What a recent discrimination case can teach employers about mandatory retirement

A Knock Airport bartender was ‘surprised’ to learn he had to retire at 65.

By Christine West Senior associate, Mason Hayes & Curran

A RECENT LABOUR Court decision highlights the importance of specifying retirement ages in contracts of employment. The court found that dismissing an employee for their age was an act of discrimination.

Background

In the case under consideration, John Glavey had worked at Knock Airport as a senior bartender from 1991 until his dismissal.

He was originally employed by Campbell Catering and transferred to the employment of Connaught Airport Development Limited in 2003 when it took over the airport’s catering services.

Glavey’s employment contract with Campbell Catering did not include a retirement age.

In 2006, nearly three years after the transfer, following negotiations between management and the union, he was issued with a new contract of employment. This contract did not specify a retirement age either.

According to Glavey, it came as a complete surprise to him when he was informed that he would be retiring in January 2016 on his 65th birthday.

He argued that, due to the increase in the age of receipt of the state pension from 65 to 66 years, there was still a requirement on him to be available for work and that there was no justifiable objective reason for the employer to terminate his employment.

Glavey also argued that no legitimate aim or objective could be served by not allowing him to remain in work until he reached 66. He pointed to two employees who had remained in employment following their 65th birthdays.

The employer argued that the age of retirement of 65 years was justified within the meaning of the Employment Equality Act and European frameworks, and that the means chosen by the respondent were both appropriate and necessary for achieving that aim.

It argued that it was an express term and condition of Glavey’s employment that his employment would not continue past his 65th birthday.

The employer contended that it had one universal retirement age for all of its staff, ensuring consistency amongst all of its employees and creating certainty and succession planning.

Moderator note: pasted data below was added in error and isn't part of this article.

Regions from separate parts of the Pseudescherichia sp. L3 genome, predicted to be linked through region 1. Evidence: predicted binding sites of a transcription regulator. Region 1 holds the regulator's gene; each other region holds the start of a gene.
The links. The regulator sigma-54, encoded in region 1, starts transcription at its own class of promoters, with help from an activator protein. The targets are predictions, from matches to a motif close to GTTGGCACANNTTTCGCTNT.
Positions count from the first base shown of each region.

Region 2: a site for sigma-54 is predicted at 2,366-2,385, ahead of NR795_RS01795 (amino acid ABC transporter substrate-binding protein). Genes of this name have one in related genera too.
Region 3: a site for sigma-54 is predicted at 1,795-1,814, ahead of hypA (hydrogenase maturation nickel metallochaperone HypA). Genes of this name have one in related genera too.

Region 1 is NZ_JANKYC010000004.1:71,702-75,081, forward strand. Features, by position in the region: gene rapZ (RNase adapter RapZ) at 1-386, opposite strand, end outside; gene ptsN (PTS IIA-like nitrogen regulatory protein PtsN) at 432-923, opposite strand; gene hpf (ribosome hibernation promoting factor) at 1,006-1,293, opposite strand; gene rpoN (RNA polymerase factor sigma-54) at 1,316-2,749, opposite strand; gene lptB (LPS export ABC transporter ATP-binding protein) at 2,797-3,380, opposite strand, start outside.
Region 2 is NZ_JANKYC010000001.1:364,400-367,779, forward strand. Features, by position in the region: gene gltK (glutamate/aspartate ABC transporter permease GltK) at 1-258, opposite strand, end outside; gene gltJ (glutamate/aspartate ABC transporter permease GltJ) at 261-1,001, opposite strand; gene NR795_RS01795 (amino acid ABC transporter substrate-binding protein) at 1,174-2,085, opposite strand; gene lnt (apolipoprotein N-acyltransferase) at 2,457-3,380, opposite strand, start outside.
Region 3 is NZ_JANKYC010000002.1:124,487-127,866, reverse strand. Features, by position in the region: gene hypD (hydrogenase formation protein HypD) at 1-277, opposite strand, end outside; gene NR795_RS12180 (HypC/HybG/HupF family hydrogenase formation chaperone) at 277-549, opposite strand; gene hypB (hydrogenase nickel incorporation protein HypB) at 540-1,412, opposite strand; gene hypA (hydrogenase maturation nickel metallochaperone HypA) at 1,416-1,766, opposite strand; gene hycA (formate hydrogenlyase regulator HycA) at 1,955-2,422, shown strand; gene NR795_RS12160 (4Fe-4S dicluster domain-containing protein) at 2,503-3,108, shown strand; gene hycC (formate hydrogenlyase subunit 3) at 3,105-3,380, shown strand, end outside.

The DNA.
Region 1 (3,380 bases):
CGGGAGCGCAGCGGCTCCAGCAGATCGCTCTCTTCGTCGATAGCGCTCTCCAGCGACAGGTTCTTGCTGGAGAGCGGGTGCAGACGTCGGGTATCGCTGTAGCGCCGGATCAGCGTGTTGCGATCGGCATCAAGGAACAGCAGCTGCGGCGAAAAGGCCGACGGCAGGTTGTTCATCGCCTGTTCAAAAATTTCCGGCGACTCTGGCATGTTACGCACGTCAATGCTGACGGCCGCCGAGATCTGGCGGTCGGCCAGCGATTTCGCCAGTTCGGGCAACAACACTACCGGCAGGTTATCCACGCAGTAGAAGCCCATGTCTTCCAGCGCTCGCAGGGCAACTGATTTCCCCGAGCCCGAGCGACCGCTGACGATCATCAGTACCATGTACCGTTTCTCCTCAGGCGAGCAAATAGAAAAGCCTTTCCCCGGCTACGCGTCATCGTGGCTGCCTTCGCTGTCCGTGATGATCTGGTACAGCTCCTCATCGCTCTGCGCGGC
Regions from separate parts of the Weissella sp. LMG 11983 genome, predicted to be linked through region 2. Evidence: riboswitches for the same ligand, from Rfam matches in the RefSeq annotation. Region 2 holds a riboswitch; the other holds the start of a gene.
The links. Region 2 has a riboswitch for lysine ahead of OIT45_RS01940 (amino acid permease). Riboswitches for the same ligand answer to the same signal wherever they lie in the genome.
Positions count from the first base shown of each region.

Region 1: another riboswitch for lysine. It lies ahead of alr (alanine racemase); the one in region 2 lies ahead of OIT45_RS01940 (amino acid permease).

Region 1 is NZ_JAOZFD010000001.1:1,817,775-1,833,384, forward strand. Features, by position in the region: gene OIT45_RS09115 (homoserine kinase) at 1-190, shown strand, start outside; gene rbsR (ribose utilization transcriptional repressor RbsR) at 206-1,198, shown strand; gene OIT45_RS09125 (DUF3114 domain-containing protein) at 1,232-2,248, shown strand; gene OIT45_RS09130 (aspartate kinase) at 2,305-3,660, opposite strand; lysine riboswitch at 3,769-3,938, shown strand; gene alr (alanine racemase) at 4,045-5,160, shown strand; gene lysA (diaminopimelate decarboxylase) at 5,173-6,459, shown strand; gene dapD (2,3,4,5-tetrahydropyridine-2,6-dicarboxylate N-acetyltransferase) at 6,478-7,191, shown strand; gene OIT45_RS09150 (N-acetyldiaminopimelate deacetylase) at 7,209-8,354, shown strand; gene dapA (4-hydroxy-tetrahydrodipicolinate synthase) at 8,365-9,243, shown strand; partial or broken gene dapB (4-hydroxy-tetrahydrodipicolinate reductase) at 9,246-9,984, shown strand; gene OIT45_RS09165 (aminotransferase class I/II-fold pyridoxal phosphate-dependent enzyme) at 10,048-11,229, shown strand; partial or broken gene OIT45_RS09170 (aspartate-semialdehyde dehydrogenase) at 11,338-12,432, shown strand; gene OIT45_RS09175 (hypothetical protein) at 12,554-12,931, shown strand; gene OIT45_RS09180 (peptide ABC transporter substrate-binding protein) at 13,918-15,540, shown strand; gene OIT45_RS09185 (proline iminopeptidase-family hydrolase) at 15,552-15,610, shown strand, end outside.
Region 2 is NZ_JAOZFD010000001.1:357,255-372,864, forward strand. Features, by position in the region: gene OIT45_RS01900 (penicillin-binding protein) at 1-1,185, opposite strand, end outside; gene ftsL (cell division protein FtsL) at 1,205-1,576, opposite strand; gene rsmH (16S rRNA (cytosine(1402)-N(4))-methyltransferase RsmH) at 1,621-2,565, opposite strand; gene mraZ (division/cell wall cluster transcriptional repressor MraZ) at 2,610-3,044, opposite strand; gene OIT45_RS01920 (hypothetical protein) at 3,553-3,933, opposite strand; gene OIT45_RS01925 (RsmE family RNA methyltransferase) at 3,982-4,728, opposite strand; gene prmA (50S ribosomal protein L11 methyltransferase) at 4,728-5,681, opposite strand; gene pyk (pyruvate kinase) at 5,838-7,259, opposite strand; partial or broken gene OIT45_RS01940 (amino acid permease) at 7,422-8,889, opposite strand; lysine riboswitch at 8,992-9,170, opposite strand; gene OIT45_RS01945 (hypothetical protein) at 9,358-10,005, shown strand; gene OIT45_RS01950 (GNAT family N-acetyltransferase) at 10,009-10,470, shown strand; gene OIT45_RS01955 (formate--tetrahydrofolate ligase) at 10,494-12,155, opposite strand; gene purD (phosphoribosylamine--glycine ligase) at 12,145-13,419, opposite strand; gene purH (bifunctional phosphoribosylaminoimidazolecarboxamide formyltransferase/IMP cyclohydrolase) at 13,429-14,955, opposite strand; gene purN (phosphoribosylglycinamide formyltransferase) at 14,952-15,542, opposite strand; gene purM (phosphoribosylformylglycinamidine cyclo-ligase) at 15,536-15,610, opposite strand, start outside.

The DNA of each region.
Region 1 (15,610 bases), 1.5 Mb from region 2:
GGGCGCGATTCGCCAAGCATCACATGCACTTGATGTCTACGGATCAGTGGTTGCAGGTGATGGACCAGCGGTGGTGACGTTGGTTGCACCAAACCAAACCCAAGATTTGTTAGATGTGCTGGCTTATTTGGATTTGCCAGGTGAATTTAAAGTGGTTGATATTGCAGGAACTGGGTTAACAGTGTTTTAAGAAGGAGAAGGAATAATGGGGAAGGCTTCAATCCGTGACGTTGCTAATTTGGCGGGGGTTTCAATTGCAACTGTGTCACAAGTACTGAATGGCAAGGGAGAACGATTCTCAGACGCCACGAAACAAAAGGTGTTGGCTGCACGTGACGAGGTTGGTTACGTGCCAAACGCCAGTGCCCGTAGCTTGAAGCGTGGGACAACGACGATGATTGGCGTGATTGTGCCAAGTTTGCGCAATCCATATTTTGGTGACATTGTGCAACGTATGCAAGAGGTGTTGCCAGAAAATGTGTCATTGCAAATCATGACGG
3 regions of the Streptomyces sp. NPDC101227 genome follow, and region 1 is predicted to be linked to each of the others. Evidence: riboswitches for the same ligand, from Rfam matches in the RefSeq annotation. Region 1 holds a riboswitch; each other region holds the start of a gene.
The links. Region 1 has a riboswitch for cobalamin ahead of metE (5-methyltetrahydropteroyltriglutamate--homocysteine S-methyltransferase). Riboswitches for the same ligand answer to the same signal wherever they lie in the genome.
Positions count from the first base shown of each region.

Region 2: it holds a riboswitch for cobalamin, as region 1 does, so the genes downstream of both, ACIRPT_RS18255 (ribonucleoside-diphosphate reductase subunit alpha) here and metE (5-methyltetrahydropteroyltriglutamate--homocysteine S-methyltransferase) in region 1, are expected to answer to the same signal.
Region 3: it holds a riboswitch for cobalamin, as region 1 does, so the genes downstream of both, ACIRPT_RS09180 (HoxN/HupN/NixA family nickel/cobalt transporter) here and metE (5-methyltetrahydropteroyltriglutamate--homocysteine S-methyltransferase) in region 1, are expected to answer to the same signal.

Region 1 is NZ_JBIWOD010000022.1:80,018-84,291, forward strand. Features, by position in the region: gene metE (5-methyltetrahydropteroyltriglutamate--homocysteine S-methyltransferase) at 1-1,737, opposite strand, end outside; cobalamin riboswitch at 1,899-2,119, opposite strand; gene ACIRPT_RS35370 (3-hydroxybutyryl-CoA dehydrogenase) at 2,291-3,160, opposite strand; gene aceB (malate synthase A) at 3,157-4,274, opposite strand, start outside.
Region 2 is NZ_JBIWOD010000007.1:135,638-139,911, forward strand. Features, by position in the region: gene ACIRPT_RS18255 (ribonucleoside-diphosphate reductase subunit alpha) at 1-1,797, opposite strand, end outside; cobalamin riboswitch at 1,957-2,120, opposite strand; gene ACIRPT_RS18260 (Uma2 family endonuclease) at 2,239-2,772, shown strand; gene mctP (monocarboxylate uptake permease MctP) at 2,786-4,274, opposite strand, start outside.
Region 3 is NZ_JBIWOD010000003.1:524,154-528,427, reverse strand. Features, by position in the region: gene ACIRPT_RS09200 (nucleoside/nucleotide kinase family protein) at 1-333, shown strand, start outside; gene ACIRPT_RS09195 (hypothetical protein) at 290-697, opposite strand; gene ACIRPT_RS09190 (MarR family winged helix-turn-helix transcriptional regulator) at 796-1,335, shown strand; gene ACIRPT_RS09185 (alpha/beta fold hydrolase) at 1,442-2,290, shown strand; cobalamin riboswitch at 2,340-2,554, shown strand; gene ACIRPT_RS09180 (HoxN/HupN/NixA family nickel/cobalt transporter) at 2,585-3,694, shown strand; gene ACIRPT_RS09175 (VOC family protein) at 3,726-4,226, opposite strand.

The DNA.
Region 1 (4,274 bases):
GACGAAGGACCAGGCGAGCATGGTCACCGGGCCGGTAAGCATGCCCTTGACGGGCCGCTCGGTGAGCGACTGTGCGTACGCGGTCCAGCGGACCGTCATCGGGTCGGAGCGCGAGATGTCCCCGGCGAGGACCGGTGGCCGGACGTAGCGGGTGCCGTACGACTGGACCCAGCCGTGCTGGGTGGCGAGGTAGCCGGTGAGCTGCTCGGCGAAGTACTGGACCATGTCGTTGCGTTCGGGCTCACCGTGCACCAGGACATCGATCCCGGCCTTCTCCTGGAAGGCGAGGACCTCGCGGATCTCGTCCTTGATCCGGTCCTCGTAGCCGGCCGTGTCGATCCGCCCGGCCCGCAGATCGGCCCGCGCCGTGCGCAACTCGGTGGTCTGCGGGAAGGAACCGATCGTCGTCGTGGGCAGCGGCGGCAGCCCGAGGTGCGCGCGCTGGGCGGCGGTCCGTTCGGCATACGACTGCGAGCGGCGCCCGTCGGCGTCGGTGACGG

The employer argued that although the contract did not contain a mandatory retirement clause it should be implied as the organisation’s accepted custom and practice.

It said that, since 1986, employees had to retire when they reached the age of 65 except in the most limited and exceptional circumstances.

It argued that exceptional circumstances had applied in the case of the two employees who had worked beyond their 65th birthdays.

The law

The Act allows an employer to fix a retirement age without contravening the prohibition of discrimination on grounds of age.

The EU directive provides that difference of treatment on grounds of age shall not constitute discrimination only where it is objectively and reasonably justified by a legitimate aim and the means of achieving that aim are appropriate and necessary.

Determination

The court found that there was no express term in his conditions of employment requiring Glavey to retire at the age of 65, noting that the employer had numerous opportunities to include such a provision.

It also found that the employer had not provided any evidence to demonstrate that Glavey had been informed of the retirement age or provided with any documentation from which this could be discerned.

The court did not accept that a retirement age of 65 had been implied or incorporated into Glavey’s contract of employment.

It held that the employer had not fixed a retirement age and that Glavey had been dismissed because of his age.

In view of this, there was no requirement for the court to consider any of the employer’s arguments of objective justification for a retirement age of 65.

The complainant was awarded a sum of €6,500 for the effects of the act of discrimination, having clarified to the court that he did not seek reinstatement.

Advice for businesses

Employers should ensure that contracts of employment include a provision in respect of retirement with a clearly thought-out rationale for specifying the age.

Where no retirement age is specified and an employer seeks to rely on custom and practice, it will be difficult for the employer to defend a claim of discrimination if an employee can point to other employees who have remained in employment beyond that age.

The content of this article is provided for information purposes only and does not constitute legal or other advice.

Christine West is a senior associate in the employment law and benefits team at Mason Hayes & Curran.

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